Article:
Cognitive Load Theory is the basis for many recent advancements in teaching strategies, focusing on how students process and store information. Recent research suggests that a crucial nuance exists, that completely shifts our understanding of the theory; Biologically Primary and Secondary Knowledge.
Better understanding these concepts can help inform teaching strategies and subsequently improve student outcomes. So, what do you need to know? Read on for:
- A 30-second recap of what Cognitive Load Theory is
- How evolutionary psychology informs Cognitive Load Theory
- What the research says about biological primary and secondary knowledge
What is Cognitive Load Theory?
Cognitive Load Theory provides insights into how our brain processes and stores information, based on the idea that our working memory, where we actively process information, has limited capacity. Long-term memory is huge (so big in fact, we haven’t really be able to quantify it). Therefore, Cognitive Load Theory explores how do we best help facilitate the transfer of information from working memory to long-term memory.
An Evolutionary Perspective of Cognitive Load Theory
A recent literature review discussed an evolutionary perspective to human cognitive architecture, which has been an emerging approach over the past 20 years. The researchers aimed to highlight the characteristics of human architecture relevant to Cognitive Load Theory and the difference between two types of knowledge – biological primary knowledge and biological secondary knowledge.
- Biological primary knowledge
Biological primary knowledge and abilities are intuitive types of knowledge that we acquire by interacting with our environment. The researchers argue that we evolved these to process and respond to specific information that is important for survival.
We don’t learn this in formal education, where we develop practical, scientific, writing and reading skills. Biological primary knowledge is intuitive, derived from personal experiences and interactions. It's context-specific and crucial for survival; for example, learning to walk or speak our native language.
While this might seem less relevant in a structured educational setting, acknowledging the existence of this type of knowledge can provide insights into students' learning patterns and preferences.
- Biological secondary knowledge
In contrast, biological secondary knowledge refers to information we acquire externally, such as from textbooks or lectures. It's not inherently part of our survival instincts and requires conscious effort to learn and apply; for instance, learning a new language or a mathematical formula.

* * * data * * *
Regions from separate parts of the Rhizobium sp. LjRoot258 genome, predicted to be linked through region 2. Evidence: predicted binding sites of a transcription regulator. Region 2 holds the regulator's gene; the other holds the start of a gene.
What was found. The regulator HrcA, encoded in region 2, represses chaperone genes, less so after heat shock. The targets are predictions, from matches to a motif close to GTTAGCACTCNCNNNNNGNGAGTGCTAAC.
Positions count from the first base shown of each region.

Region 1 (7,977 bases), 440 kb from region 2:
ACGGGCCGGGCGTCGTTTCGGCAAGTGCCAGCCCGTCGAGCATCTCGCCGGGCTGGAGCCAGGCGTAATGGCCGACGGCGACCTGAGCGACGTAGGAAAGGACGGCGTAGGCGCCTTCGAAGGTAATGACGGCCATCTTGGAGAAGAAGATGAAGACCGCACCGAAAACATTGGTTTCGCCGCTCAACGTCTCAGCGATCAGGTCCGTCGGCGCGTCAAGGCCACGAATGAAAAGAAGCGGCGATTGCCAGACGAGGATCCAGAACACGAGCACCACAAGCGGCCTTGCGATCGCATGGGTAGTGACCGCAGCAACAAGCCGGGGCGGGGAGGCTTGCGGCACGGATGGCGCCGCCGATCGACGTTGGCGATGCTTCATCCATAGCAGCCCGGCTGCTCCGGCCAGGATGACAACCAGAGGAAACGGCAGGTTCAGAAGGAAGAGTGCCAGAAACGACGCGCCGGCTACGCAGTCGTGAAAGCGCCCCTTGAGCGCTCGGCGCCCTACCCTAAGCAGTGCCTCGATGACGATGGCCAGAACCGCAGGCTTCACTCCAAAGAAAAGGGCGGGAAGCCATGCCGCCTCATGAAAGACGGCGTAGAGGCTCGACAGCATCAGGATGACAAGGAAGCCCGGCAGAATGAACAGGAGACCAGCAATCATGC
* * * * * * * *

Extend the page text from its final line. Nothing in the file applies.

To help acquire this type of knowledge, we typically create systems and structures (i.e. schools and curriculums) to explicitly teach them, as the vast majority of the time they can’t be learnt from osmosis.
The review explains that biologically secondary knowledge is slower to acquire and relies heavily on working memory. The cognitive processes involved in processing primary and secondary knowledge are distinct, with the latter requiring conscious, effortful processing – making it harder to acquire.
This is the type of knowledge that we focus most on teaching in schools. But as it isn’t innate, your students may require more time and effort to learn it. Cognitive Load Theory can help inform and guide teaching strategies that help with this challenge.
How do biological primary and secondary knowledges apply to your classroom?
Research suggests that instructional design principles and specific recommendations in Cognitive Load Theory are related to learning biological secondary knowledge. This helps explain why we can’t expect students to learn complex quadratic equations the same way they learn to walk or talk.
Appealing as it may be, and it makes for a very nifty soundbite, to say that we should just let students explore and learn things for themselves like they do when they were younger, this is unlikely to be effective or efficient for biologically secondary knowledge.
Understanding the distinction between biological primary and secondary knowledge and acknowledging the role of cognitive architecture in learning can help you design lessons that can help maximise learning.
Cognitive Load Theory is a relatively straightforward theory on the surface (i.e., working memory is really small, so let’s avoid overloading it). But scratch a little deeper, and we see a research body that is full of distinction and nuance. Just as all good learning theories should be.
To develop your school or college’s use of Cognitive Load Theory-informed strategies and improve your students’ learning, enquire about our Cognitive Load Theory Teacher CPD workshop today.